In The Bystander Moment, pioneering gender violence prevention educator Jackson Katz explores the role played by bystanders – especially friends, teammates, classmates, and co-workers — in perpetuating sexual abuse and other forms of gender violence. Mobilizing archival material from news, sports, and entertainment media, Katz gives special attention to male peer-culture dynamics across race and ethnicity that help to normalize sexism and misogyny while silencing other men in the face of abuse. A vital tool in the fight to challenge and change social and cultural norms that lead to gender violence.
In Broken Trust, filmmaker Jill Yesko offers a stunning look at the emotional and physical abuse experienced by far too many young athletes. Drawing on courageous first-hand testimonies from Olympic and national-class athletes and coaches, the film reveals how victims are often ostracized for speaking out, how parents are pressured to keep silent, and how athletes are fighting back to change the system. An indispensable educational tool that encourages young people to think critically and ask tough questions about unjust institutional power.
In Digital Disconnect, renowned media scholar Robert McChesney shows how the democratizing potential of the internet has been radically compromised by the logic of capitalism and the unaccountable power of a handful of telecom and tech monopolies. Moving from the birth of the internet to today, the film explains how telecom monopolies like Comcast and Verizon have waged war on net neutrality, and breaks down how the surveillance-based business practices of internet giants like Google and Facebook have undermined journalism and made them allies of the national security state.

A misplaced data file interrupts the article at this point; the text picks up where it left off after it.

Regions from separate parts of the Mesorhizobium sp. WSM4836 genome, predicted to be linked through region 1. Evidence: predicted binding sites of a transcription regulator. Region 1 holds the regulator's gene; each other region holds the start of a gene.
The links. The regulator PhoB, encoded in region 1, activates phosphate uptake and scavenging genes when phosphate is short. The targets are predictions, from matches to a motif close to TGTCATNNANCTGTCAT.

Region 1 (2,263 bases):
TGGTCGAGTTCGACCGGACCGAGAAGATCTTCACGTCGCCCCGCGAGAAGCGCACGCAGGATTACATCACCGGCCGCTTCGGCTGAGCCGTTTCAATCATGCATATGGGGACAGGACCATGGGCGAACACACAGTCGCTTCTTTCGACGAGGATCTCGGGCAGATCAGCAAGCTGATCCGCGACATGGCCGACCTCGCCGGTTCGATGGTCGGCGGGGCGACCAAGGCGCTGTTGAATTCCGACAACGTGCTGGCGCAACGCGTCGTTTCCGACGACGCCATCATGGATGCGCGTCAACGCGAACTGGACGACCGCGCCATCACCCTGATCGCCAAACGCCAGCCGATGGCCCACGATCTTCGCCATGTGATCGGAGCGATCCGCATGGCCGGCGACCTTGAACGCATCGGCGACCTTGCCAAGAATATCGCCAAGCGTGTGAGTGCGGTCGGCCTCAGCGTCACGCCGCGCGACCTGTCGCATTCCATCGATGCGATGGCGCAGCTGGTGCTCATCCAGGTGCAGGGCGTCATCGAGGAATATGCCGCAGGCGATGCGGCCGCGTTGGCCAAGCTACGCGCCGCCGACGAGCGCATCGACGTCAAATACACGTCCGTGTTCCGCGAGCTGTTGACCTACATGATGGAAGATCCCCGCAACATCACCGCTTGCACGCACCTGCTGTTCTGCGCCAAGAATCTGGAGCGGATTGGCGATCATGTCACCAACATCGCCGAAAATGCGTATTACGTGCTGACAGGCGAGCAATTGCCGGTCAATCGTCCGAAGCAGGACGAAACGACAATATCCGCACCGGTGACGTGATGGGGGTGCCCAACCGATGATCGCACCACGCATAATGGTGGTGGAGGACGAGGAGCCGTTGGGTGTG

The award-winning Requiem for the American Dream features Noam Chomsky on one of the defining issues of our time: accelerating economic inequality. Combining Chomsky’s rare explanatory powers with breathtaking visuals and stunning motion graphics, the film dissects a long line of government policies that have benefited corporations and the wealthiest Americans at the expense of the vast majority of the population and traces the corrosive consequences for democracy. The result is both an extraordinary teaching tool and a remarkable piece of cinema.
In Advertising at the Edge of the Apocalypse, media scholar Sut Jhally argues that we cannot avert the coming climate catastrophe without first confronting the near-religious status of American consumerism and the immense cultural power of the advertising industry. Ranging from the birth of modern advertising to the full-scale commercialization of the culture today, the film shows how advertising taps into powerful emotions that blind us to the environmental costs of ever-accelerating rates of economic growth and global consumption.
Richard Chisolm’s Gun Show centers on artist David Hess, a sculptor who assembles mock assault rifles out of found objects, turns them into a traveling public art installation, and wends his way through urban centers and rural towns to get people thinking and talking about America’s deep-seated obsession with guns. The film, like the artist it profiles, derives much of its power from its openness to critical reflection and dialogue, its refusal to advocate a pre-determined ideological position, and its commitment to bridging cultural differences.